As a broadcaster, Paul O’ Neill’s greatest strength is his in-depth hitting analysis. Listening to him as he offers insight into each at-bat in the Yankees lineup is a great way to learn about the art of hitting. Here’s some of what he has had to say about several Yankees who’ve had a slow start at the plate in 2021, as well as other observations he has shared with YES Network audiences this season.
“Contact makes things happen.”
O’Neill, a contact hitter himself, should know. While he doesn’t devalue home runs, O’Neill notices when a Yankee is trying too hard and pressing at the plate. He made his comment regarding contact during yesterday’s game against the Nationals, when Gleyber Torres was up with two strikes and the bases loaded in the 11th inning. Before the next pitch, Torres choked up on his bat and executed a swinging bunt grounder to win the game.
During Gleyber’s struggles in April, O’Neill pointed out that Gleyber’s weight was falling away from the plate during his swing, and how that weight shift was making it very difficult for him to drive the ball away. In trying to pull the ball, O’Neill explained, Gleyber’s swing “had gotten longer and longer,” and his first move [before swinging] was opening up his stance and throwing off his mechanics. As O’Neill said, “That’s not how you get out of slumps.”
He has commended Torres’ hitting ability, too. The way Torres is able to hit the ball to all parts of the field continues to impress O’Neill. He has also praised Gleyber’s ability to make adjustments on counts with two strikes.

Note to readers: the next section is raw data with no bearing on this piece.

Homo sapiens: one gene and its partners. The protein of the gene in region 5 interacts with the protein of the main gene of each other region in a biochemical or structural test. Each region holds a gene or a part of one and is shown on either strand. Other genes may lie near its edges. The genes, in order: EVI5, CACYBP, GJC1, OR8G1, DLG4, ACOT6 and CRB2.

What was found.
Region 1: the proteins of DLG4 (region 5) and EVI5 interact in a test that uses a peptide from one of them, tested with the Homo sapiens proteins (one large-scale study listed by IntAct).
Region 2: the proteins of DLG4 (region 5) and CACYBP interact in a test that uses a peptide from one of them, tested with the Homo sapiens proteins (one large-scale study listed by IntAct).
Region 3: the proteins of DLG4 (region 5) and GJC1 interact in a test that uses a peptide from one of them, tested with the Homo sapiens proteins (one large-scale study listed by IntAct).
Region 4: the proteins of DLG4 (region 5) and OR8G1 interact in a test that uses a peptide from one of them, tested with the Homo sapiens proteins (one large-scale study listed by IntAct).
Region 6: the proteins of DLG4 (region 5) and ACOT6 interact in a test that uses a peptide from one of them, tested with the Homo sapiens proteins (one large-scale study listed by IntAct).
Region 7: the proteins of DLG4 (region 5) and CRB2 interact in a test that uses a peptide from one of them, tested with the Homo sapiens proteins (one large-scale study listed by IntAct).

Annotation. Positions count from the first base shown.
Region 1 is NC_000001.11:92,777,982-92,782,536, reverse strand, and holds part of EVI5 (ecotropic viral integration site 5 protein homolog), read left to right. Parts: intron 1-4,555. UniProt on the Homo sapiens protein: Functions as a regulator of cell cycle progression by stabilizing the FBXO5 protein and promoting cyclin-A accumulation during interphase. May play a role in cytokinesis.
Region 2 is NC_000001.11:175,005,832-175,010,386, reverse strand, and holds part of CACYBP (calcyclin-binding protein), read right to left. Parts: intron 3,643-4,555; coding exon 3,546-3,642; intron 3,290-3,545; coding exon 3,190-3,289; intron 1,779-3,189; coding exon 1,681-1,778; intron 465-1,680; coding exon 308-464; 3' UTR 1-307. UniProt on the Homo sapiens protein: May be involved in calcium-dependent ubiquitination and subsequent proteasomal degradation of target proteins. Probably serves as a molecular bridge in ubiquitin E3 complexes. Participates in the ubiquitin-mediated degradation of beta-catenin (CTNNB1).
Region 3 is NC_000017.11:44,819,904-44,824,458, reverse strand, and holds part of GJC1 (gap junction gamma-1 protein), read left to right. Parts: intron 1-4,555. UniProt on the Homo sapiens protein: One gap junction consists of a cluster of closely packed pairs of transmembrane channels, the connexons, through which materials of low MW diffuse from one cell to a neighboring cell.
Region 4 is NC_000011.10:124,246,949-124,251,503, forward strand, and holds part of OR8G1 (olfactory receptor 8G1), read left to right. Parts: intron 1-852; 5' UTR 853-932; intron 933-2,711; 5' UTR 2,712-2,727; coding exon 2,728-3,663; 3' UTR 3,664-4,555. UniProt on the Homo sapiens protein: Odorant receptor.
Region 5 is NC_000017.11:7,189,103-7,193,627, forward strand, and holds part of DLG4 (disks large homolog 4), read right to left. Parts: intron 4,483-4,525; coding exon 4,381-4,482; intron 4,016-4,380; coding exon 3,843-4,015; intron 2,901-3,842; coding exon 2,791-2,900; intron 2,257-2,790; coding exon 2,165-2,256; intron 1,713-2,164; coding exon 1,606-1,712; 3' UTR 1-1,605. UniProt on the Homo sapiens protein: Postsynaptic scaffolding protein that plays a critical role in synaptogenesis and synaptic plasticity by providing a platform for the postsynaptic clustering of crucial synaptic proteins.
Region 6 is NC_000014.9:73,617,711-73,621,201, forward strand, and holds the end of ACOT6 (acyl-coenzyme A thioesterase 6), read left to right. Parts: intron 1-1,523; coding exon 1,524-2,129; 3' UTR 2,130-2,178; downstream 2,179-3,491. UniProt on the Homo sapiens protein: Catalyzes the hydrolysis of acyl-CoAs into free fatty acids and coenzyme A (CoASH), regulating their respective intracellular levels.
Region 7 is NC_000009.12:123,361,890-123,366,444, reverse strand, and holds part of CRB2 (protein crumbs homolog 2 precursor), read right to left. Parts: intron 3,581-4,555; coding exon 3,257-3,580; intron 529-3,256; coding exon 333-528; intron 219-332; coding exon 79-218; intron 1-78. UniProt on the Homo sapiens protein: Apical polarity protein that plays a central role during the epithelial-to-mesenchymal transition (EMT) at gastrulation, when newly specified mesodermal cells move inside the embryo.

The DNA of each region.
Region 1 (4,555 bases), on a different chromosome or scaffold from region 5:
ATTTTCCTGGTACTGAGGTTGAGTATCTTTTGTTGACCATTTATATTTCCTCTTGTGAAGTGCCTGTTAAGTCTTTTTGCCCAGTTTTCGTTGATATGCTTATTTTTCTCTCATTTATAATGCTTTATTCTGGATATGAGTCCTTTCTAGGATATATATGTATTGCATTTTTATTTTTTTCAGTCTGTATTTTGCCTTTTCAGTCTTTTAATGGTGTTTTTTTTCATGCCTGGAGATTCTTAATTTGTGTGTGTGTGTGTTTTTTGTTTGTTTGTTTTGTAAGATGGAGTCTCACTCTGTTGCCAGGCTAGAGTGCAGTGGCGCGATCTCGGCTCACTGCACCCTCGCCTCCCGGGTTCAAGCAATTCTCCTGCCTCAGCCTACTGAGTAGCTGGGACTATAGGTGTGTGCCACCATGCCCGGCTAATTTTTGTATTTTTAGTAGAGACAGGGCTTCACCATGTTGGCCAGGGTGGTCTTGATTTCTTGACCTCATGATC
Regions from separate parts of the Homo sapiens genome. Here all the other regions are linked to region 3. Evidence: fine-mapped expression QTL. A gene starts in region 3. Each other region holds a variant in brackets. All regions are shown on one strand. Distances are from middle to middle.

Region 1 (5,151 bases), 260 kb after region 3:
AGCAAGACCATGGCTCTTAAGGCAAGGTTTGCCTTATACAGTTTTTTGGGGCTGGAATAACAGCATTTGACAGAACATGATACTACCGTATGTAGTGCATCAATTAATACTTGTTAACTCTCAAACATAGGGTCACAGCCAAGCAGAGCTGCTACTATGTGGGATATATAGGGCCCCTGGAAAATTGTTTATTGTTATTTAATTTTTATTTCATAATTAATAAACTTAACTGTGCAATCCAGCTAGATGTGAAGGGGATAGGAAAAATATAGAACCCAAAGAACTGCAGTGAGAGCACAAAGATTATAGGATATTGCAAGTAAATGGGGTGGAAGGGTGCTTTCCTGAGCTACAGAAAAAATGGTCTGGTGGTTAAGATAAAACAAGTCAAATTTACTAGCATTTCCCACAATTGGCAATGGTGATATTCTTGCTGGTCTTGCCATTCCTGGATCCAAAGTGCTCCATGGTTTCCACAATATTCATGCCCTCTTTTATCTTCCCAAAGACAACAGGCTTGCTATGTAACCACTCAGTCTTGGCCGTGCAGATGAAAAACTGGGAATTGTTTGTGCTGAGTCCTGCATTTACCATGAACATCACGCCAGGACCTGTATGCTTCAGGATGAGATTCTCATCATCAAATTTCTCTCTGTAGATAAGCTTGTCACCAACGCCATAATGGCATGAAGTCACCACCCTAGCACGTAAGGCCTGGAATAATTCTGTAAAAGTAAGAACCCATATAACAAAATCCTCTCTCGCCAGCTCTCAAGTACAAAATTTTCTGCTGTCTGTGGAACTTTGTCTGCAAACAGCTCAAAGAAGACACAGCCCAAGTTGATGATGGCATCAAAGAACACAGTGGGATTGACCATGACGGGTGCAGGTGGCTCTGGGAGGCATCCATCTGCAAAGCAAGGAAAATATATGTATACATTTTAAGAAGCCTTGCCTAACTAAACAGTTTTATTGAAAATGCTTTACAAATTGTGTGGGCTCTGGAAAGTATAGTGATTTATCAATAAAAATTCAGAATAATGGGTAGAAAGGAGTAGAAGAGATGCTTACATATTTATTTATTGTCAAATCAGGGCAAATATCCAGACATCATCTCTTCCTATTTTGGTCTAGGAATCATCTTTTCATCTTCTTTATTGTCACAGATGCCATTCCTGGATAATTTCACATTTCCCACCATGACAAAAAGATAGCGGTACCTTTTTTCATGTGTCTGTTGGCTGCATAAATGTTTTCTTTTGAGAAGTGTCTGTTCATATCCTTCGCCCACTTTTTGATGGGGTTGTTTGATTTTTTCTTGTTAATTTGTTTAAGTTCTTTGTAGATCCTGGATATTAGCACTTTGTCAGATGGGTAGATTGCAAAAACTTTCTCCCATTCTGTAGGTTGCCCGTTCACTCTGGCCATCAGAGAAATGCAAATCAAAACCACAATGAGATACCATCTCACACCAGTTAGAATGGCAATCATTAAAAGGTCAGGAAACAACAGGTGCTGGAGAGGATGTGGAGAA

Clint needs to learn what pitches to expect
More than once this year, O’Neill has suggested that Clint Frazier’s reticence to swing stems from pitchers surprising him with a pitch he hadn’t expected to see. “He just saw a pitch on the inner half of the plate,” O’Neill told YES viewers on April 22. “The rest of the count will be soft stuff away and he should be anticipating it. As a hitter, you don’t mind seeing that.” He went on to explain that he believes Clint is pressing mentally, which, in Paulie’s experience, leads a hitter to “fly open on everything.” In other words, Clint had a good pitch to hit, yet he ended up striking out. According to O’Neill, when a guy in the lineup is struggling, it’s often because he’s missing good pitches.
Odd and ends
O’Neill seems to identify with DJ LeMahieu’s approach at the plate and DJ, it seems, is a hitter after Paulie’s heart. O’Neill often comments on how LeMahieu is so good at staying inside, which allows him to drive the ball to left-center field. He’s good at covering the entire plate, and for him, that makes more pitches hittable.
O’Neill is often criticized for being too goofy on air, but when it comes to breaking down hitting, he provides incredible insight and is able to break down at-bats in impeccable detail.